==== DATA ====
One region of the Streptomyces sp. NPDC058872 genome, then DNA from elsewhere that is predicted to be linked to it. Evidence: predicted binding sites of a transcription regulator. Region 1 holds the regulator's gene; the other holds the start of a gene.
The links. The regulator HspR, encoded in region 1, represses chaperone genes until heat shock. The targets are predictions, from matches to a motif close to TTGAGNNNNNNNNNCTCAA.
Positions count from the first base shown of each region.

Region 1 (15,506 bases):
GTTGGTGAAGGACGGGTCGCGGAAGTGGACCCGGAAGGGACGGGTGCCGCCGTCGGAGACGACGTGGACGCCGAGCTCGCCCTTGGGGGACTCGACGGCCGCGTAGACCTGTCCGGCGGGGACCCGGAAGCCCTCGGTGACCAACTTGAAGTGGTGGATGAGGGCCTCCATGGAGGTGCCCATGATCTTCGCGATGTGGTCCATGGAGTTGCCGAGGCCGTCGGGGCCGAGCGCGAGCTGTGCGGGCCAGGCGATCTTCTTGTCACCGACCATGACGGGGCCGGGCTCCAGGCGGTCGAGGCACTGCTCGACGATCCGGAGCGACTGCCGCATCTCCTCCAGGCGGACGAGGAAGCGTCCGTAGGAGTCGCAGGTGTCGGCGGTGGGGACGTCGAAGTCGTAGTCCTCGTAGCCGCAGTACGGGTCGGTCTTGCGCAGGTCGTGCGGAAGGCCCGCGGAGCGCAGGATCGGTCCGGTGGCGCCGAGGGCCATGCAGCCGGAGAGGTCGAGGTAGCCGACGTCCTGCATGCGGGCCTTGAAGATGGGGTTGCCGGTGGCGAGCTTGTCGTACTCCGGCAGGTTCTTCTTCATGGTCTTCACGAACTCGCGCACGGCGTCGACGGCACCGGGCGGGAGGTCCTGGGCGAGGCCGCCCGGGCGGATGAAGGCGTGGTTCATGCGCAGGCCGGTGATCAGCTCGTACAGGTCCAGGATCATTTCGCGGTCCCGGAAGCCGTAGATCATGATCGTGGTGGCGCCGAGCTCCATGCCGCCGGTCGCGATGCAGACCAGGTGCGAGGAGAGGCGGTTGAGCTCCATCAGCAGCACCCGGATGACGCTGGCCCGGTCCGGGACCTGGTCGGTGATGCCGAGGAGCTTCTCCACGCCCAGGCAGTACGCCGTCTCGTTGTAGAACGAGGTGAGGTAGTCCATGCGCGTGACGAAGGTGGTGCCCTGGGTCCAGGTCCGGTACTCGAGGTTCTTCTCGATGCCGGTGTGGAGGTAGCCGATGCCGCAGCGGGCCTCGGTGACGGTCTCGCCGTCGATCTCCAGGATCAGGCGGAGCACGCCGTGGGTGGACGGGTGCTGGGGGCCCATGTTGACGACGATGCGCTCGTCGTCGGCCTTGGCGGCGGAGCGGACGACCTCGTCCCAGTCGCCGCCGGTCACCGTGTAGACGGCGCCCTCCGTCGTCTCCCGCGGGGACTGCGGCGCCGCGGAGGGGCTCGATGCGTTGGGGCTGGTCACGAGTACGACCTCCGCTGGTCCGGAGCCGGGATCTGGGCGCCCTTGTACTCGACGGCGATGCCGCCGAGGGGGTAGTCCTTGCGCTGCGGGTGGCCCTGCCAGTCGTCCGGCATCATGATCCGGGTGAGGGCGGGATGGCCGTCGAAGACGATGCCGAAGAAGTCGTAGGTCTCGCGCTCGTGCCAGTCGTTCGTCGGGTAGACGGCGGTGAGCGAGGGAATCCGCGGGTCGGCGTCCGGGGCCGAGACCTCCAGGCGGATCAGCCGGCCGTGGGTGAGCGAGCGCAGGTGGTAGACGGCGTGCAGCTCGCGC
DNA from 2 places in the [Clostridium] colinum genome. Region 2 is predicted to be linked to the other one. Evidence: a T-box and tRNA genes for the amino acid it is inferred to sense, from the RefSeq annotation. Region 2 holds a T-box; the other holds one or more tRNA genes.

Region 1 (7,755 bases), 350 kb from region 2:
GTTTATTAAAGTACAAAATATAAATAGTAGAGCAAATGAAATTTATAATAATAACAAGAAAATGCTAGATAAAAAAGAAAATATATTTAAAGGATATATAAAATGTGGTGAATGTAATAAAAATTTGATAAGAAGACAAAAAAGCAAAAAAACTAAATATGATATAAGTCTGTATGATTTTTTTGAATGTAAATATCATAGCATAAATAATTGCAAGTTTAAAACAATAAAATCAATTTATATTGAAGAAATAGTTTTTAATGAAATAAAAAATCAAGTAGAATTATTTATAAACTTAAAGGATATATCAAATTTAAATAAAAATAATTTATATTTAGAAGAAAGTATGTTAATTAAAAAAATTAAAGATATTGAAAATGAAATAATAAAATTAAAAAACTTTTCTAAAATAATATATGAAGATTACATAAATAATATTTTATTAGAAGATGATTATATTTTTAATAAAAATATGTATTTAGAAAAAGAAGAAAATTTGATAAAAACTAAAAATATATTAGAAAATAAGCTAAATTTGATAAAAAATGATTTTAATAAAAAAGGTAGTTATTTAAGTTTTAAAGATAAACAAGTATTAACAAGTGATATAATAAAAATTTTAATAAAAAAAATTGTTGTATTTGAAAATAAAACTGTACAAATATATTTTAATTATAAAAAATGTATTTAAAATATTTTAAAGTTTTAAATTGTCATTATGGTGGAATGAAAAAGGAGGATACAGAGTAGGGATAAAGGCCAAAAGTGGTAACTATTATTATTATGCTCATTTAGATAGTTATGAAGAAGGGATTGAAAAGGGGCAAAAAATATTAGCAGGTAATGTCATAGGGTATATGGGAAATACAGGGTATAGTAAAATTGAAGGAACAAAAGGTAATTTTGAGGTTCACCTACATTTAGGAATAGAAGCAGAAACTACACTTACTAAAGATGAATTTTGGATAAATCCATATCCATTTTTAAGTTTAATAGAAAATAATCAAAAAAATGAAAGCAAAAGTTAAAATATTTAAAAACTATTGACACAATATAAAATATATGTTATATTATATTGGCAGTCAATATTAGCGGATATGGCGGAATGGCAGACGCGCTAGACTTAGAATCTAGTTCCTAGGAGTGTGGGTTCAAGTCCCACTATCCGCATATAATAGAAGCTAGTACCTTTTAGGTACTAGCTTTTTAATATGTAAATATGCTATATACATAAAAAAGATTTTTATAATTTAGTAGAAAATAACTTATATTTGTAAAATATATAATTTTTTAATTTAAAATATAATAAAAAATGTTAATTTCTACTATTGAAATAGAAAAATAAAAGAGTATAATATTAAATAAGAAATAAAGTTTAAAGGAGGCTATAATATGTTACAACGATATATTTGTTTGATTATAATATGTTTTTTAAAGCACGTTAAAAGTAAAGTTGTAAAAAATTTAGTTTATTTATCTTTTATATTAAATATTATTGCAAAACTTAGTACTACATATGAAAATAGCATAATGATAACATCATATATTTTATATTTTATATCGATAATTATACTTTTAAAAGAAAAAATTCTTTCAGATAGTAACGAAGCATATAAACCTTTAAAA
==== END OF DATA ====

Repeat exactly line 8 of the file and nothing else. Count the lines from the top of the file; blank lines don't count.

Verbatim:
GTTTATTAAAGTACAAAATATAAATAGTAGAGCAAATGAAATTTATAATAATAACAAGAAAATGCTAGATAAAAAAGAAAATATATTTAAAGGATATATAAAATGTGGTGAATGTAATAAAAATTTGATAAGAAGACAAAAAAGCAAAAAAACTAAATATGATATAAGTCTGTATGATTTTTTTGAATGTAAATATCATAGCATAAATAATTGCAAGTTTAAAACAATAAAATCAATTTATATTGAAGAAATAGTTTTTAATGAAATAAAAAATCAAGTAGAATTATTTATAAACTTAAAGGATATATCAAATTTAAATAAAAATAATTTATATTTAGAAGAAAGTATGTTAATTAAAAAAATTAAAGATATTGAAAATGAAATAATAAAATTAAAAAACTTTTCTAAAATAATATATGAAGATTACATAAATAATATTTTATTAGAAGATGATTATATTTTTAATAAAAATATGTATTTAGAAAAAGAAGAAAATTTGATAAAAACTAAAAATATATTAGAAAATAAGCTAAATTTGATAAAAAATGATTTTAATAAAAAAGGTAGTTATTTAAGTTTTAAAGATAAACAAGTATTAACAAGTGATATAATAAAAATTTTAATAAAAAAAATTGTTGTATTTGAAAATAAAACTGTACAAATATATTTTAATTATAAAAAATGTATTTAAAATATTTTAAAGTTTTAAATTGTCATTATGGTGGAATGAAAAAGGAGGATACAGAGTAGGGATAAAGGCCAAAAGTGGTAACTATTATTATTATGCTCATTTAGATAGTTATGAAGAAGGGATTGAAAAGGGGCAAAAAATATTAGCAGGTAATGTCATAGGGTATATGGGAAATACAGGGTATAGTAAAATTGAAGGAACAAAAGGTAATTTTGAGGTTCACCTACATTTAGGAATAGAAGCAGAAACTACACTTACTAAAGATGAATTTTGGATAAATCCATATCCATTTTTAAGTTTAATAGAAAATAATCAAAAAAATGAAAGCAAAAGTTAAAATATTTAAAAACTATTGACACAATATAAAATATATGTTATATTATATTGGCAGTCAATATTAGCGGATATGGCGGAATGGCAGACGCGCTAGACTTAGAATCTAGTTCCTAGGAGTGTGGGTTCAAGTCCCACTATCCGCATATAATAGAAGCTAGTACCTTTTAGGTACTAGCTTTTTAATATGTAAATATGCTATATACATAAAAAAGATTTTTATAATTTAGTAGAAAATAACTTATATTTGTAAAATATATAATTTTTTAATTTAAAATATAATAAAAAATGTTAATTTCTACTATTGAAATAGAAAAATAAAAGAGTATAATATTAAATAAGAAATAAAGTTTAAAGGAGGCTATAATATGTTACAACGATATATTTGTTTGATTATAATATGTTTTTTAAAGCACGTTAAAAGTAAAGTTGTAAAAAATTTAGTTTATTTATCTTTTATATTAAATATTATTGCAAAACTTAGTACTACATATGAAAATAGCATAATGATAACATCATATATTTTATATTTTATATCGATAATTATACTTTTAAAAGAAAAAATTCTTTCAGATAGTAACGAAGCATATAAACCTTTAAAA